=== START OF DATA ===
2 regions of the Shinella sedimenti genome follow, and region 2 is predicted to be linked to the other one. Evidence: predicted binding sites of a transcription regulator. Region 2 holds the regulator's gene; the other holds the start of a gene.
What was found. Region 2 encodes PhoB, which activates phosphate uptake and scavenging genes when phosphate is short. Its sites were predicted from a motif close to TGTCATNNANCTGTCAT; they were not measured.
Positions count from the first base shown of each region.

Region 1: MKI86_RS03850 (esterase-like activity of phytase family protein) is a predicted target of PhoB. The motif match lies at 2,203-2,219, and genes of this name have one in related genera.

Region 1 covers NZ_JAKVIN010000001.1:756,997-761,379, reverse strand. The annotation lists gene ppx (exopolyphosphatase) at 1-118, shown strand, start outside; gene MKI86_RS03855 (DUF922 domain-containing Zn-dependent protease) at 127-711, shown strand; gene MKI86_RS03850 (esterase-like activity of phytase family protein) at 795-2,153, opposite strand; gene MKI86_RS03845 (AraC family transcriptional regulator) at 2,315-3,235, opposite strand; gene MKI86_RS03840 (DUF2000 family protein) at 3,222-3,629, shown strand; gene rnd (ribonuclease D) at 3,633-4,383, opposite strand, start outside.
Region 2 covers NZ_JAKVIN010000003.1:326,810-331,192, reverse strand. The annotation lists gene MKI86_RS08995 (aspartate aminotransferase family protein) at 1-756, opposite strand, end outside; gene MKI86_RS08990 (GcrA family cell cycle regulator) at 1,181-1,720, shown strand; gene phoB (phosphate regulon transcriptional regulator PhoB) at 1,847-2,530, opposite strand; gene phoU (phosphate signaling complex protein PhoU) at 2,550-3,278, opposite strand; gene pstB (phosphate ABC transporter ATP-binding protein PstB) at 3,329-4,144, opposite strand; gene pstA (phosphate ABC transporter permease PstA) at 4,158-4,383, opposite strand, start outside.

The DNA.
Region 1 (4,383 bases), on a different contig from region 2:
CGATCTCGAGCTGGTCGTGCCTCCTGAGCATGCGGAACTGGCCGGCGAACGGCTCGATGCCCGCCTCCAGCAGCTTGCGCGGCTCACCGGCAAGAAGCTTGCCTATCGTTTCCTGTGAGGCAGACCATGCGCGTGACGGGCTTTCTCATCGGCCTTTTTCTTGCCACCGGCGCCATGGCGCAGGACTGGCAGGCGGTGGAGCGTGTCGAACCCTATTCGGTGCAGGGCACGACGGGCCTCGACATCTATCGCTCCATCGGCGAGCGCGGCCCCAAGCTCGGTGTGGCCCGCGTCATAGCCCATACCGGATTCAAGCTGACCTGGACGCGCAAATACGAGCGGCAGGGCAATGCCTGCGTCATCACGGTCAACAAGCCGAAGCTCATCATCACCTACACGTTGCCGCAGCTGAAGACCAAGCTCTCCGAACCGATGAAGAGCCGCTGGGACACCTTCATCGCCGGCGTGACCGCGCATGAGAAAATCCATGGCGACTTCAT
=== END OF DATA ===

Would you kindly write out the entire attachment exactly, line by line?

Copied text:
2 regions of the Shinella sedimenti genome follow, and region 2 is predicted to be linked to the other one. Evidence: predicted binding sites of a transcription regulator. Region 2 holds the regulator's gene; the other holds the start of a gene.
What was found. Region 2 encodes PhoB, which activates phosphate uptake and scavenging genes when phosphate is short. Its sites were predicted from a motif close to TGTCATNNANCTGTCAT; they were not measured.
Positions count from the first base shown of each region.

Region 1: MKI86_RS03850 (esterase-like activity of phytase family protein) is a predicted target of PhoB. The motif match lies at 2,203-2,219, and genes of this name have one in related genera.

Region 1 covers NZ_JAKVIN010000001.1:756,997-761,379, reverse strand. The annotation lists gene ppx (exopolyphosphatase) at 1-118, shown strand, start outside; gene MKI86_RS03855 (DUF922 domain-containing Zn-dependent protease) at 127-711, shown strand; gene MKI86_RS03850 (esterase-like activity of phytase family protein) at 795-2,153, opposite strand; gene MKI86_RS03845 (AraC family transcriptional regulator) at 2,315-3,235, opposite strand; gene MKI86_RS03840 (DUF2000 family protein) at 3,222-3,629, shown strand; gene rnd (ribonuclease D) at 3,633-4,383, opposite strand, start outside.
Region 2 covers NZ_JAKVIN010000003.1:326,810-331,192, reverse strand. The annotation lists gene MKI86_RS08995 (aspartate aminotransferase family protein) at 1-756, opposite strand, end outside; gene MKI86_RS08990 (GcrA family cell cycle regulator) at 1,181-1,720, shown strand; gene phoB (phosphate regulon transcriptional regulator PhoB) at 1,847-2,530, opposite strand; gene phoU (phosphate signaling complex protein PhoU) at 2,550-3,278, opposite strand; gene pstB (phosphate ABC transporter ATP-binding protein PstB) at 3,329-4,144, opposite strand; gene pstA (phosphate ABC transporter permease PstA) at 4,158-4,383, opposite strand, start outside.

The DNA.
Region 1 (4,383 bases), on a different contig from region 2:
CGATCTCGAGCTGGTCGTGCCTCCTGAGCATGCGGAACTGGCCGGCGAACGGCTCGATGCCCGCCTCCAGCAGCTTGCGCGGCTCACCGGCAAGAAGCTTGCCTATCGTTTCCTGTGAGGCAGACCATGCGCGTGACGGGCTTTCTCATCGGCCTTTTTCTTGCCACCGGCGCCATGGCGCAGGACTGGCAGGCGGTGGAGCGTGTCGAACCCTATTCGGTGCAGGGCACGACGGGCCTCGACATCTATCGCTCCATCGGCGAGCGCGGCCCCAAGCTCGGTGTGGCCCGCGTCATAGCCCATACCGGATTCAAGCTGACCTGGACGCGCAAATACGAGCGGCAGGGCAATGCCTGCGTCATCACGGTCAACAAGCCGAAGCTCATCATCACCTACACGTTGCCGCAGCTGAAGACCAAGCTCTCCGAACCGATGAAGAGCCGCTGGGACACCTTCATCGCCGGCGTGACCGCGCATGAGAAAATCCATGGCGACTTCAT